In addition to the passenger jet deal, Boeing and Embraer will deepen a sales and services partnership on the new KC-390 military cargo jet through a separate defense venture that is likely to eventually receive a joint investment, Silva said.

The Embraer-Boeing tie-up took shape more than two years after the idea was first presented internally to Boeing’s board and reflects a longstanding affinity between the two planemakers, a person familiar with the discussions said.

However, the pressure for an alliance accelerated when Airbus last year announced it would take control of the CSeries jet, which had been struggling in its battle with Embraer at the small end of the airliner market.

That deal put enormous marketing weight behind Embraer’s competitor, while for Boeing the transatlantic tie-up threatened to expand the revenue base of its European arch-rival.

“The Boeing-Embraer announcement confirms the strong market potential in the 100- to 150-seat category,” Airbus said through a spokesman. “Boeing and Embraer are following Airbus and Bombardier.”

Reporting by Brad Haynes in Sao Paulo and Tim Hepher in Paris; Additional reporting by Arunima Banerjee in Bengaluru, Lisandra Paraguassu in Brasilia, Paula Laier and Flavia Bohone in Sao Paulo; and Tracy Rucinski in Chicago; Editing by Daniel Flynn, Nick Zieminski and Lisa Shumaker

Wall Street rises on U.S.-EU trade relations optimism

NEW YORK (Reuters) – Wall Street’s major indexes rose on Thursday as reports that the United States and the European Union may agree to withdraw auto tariffs fostered optimism on international trade relations among investors.

FILE PHOTO: Traders work on the floor of the New York Stock Exchange (NYSE) in New York, U.S., June 28, 2018. REUTERS/Brendan McDermid

German Chancellor Angela Merkel said she would back lowering EU tariffs on U.S. car imports. An industry source told Reuters that the U.S. ambassador to Germany, Richard Grenell, had mentioned to German auto executives that U.S. President Donald Trump could abandon threatened tariffs on imported European cars if in return the European Union scrapped duties on U.S. cars.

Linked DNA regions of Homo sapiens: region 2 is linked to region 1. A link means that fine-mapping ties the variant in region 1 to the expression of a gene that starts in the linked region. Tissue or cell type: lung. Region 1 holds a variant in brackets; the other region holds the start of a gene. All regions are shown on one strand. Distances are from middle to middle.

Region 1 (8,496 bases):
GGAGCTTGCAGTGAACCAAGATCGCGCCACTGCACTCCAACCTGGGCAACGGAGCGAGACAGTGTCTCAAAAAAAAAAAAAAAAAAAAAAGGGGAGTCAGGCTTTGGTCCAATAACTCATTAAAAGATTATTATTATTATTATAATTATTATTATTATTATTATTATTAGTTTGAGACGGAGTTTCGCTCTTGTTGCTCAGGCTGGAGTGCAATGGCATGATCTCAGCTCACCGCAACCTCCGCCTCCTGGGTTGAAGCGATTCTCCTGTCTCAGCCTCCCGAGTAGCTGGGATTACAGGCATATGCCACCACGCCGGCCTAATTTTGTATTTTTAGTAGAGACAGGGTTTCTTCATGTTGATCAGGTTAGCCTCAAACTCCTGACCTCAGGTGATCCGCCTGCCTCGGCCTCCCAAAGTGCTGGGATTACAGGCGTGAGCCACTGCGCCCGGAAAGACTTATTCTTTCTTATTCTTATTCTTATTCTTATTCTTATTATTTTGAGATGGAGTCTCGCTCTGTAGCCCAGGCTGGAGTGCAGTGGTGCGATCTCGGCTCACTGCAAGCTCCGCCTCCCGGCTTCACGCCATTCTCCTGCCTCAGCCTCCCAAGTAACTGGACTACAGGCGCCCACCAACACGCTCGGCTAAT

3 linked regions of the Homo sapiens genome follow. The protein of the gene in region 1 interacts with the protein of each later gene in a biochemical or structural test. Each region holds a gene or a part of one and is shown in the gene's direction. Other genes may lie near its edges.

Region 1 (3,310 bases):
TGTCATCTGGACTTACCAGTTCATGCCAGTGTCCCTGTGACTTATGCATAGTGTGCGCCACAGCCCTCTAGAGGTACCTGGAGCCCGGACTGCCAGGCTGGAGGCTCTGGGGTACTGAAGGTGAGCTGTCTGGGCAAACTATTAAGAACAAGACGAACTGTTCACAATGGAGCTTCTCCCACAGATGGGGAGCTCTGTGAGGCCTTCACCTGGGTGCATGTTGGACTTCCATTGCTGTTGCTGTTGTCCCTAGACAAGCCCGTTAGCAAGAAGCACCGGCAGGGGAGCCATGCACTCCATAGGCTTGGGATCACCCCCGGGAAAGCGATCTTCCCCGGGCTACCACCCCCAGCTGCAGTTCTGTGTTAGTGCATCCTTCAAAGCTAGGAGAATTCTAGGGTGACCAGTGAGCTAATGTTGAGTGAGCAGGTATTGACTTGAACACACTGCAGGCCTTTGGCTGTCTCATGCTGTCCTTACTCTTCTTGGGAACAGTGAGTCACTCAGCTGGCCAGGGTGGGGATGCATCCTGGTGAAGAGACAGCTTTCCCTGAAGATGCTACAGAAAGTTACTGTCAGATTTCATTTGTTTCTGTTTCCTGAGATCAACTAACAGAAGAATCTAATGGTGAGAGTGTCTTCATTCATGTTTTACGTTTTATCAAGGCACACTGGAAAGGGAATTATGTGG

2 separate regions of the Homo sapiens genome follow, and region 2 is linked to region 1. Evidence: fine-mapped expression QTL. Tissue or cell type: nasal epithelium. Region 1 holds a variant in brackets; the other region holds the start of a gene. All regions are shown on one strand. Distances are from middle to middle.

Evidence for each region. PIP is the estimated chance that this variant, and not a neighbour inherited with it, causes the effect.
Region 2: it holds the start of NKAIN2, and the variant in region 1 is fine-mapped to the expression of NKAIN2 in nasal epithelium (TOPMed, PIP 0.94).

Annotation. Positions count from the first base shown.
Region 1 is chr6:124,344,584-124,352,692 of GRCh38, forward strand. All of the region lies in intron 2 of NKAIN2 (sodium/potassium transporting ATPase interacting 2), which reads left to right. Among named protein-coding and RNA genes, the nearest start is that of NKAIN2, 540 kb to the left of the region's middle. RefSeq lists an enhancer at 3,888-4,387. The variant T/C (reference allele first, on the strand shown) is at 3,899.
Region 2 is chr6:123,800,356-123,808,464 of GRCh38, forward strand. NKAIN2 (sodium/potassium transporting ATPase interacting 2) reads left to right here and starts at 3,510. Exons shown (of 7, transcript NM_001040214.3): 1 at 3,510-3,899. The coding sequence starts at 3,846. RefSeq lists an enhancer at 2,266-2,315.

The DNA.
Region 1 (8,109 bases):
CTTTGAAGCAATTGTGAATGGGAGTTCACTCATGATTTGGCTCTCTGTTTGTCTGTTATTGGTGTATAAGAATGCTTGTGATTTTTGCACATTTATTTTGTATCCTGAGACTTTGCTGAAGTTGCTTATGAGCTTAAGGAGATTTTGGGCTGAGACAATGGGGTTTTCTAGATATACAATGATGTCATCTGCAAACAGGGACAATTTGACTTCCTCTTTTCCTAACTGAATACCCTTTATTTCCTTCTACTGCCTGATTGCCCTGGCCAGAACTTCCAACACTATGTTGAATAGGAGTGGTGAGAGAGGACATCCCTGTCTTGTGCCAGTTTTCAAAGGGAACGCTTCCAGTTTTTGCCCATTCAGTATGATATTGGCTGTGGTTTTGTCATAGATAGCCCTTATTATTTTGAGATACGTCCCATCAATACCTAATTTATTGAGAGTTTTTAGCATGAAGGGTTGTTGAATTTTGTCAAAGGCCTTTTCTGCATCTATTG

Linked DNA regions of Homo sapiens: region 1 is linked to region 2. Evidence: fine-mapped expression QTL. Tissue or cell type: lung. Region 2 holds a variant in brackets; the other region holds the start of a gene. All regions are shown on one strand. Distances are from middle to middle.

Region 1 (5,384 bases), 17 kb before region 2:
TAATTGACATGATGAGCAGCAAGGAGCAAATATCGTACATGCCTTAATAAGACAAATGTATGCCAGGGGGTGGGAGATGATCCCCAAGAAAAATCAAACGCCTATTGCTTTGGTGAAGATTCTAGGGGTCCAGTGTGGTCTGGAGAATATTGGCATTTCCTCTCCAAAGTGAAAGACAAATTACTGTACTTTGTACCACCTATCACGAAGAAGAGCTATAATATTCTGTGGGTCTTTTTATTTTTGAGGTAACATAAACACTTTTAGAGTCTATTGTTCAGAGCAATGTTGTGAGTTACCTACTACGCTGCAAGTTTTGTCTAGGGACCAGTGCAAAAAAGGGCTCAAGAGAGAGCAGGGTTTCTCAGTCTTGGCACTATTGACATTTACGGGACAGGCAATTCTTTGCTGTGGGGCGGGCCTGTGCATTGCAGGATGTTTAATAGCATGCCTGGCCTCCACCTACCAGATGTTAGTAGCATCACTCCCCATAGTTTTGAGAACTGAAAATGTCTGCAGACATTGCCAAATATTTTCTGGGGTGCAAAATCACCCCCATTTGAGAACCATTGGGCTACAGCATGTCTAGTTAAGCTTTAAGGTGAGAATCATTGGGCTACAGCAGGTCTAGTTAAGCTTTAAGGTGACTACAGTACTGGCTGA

U.S. stocks added to gains in the last hour of trading after having slightly pared gains upon the release of minutes from the Federal Open Market Committee’s June meeting.

The minutes reflected confidence among the Federal Reserve’s policymakers in the strength of the U.S. economy and its plans for future interest-rate hikes. In the June meeting, the Fed increased rates for the second time this year, and it has signaled that additional increases are likely.

Technology stocks led gains on the SP 500, with shares of several chipmakers rising. The Philadelphia semiconductor index rose 2.7 percent.

“The fact that EU and U.S. officials are discussing proposals to eliminate certain tariffs on auto imports, that’s helping sentiment today and calming fears of an escalating trade war,” said Ryan Larson, head of U.S. equity trading at RBC Global Asset Management in Chicago.

Still, the Trump administration’s tariffs on $34 billion worth of Chinese imports are due to go into effect at 0401 GMT on Friday. Beijing said it would respond immediately and in equal measure on U.S. goods ranging from cars to soybeans.

There was no evidence of any last-minute negotiations between U.S. and Chinese officials, business sources in Washington and Beijing said.

Investors, however, suggested that Friday’s impending tariffs had already been priced into stocks.

“There’s a lot of uncertainty, but the markets have reacted fairly calmly and rationally,” said Oliver Pursche, chief market strategist at Bruderman Asset Management in New York. “There’s been a lot of rhetoric but not a lot of actual action in terms of a trade war.”

The Dow Jones Industrial Average rose 181.92 points, or 0.75 percent, to 24,356.74, the SP 500 gained 23.39 points, or 0.86 percent, to 2,736.61 and the Nasdaq Composite added 83.75 points, or 1.12 percent, to 7,586.43.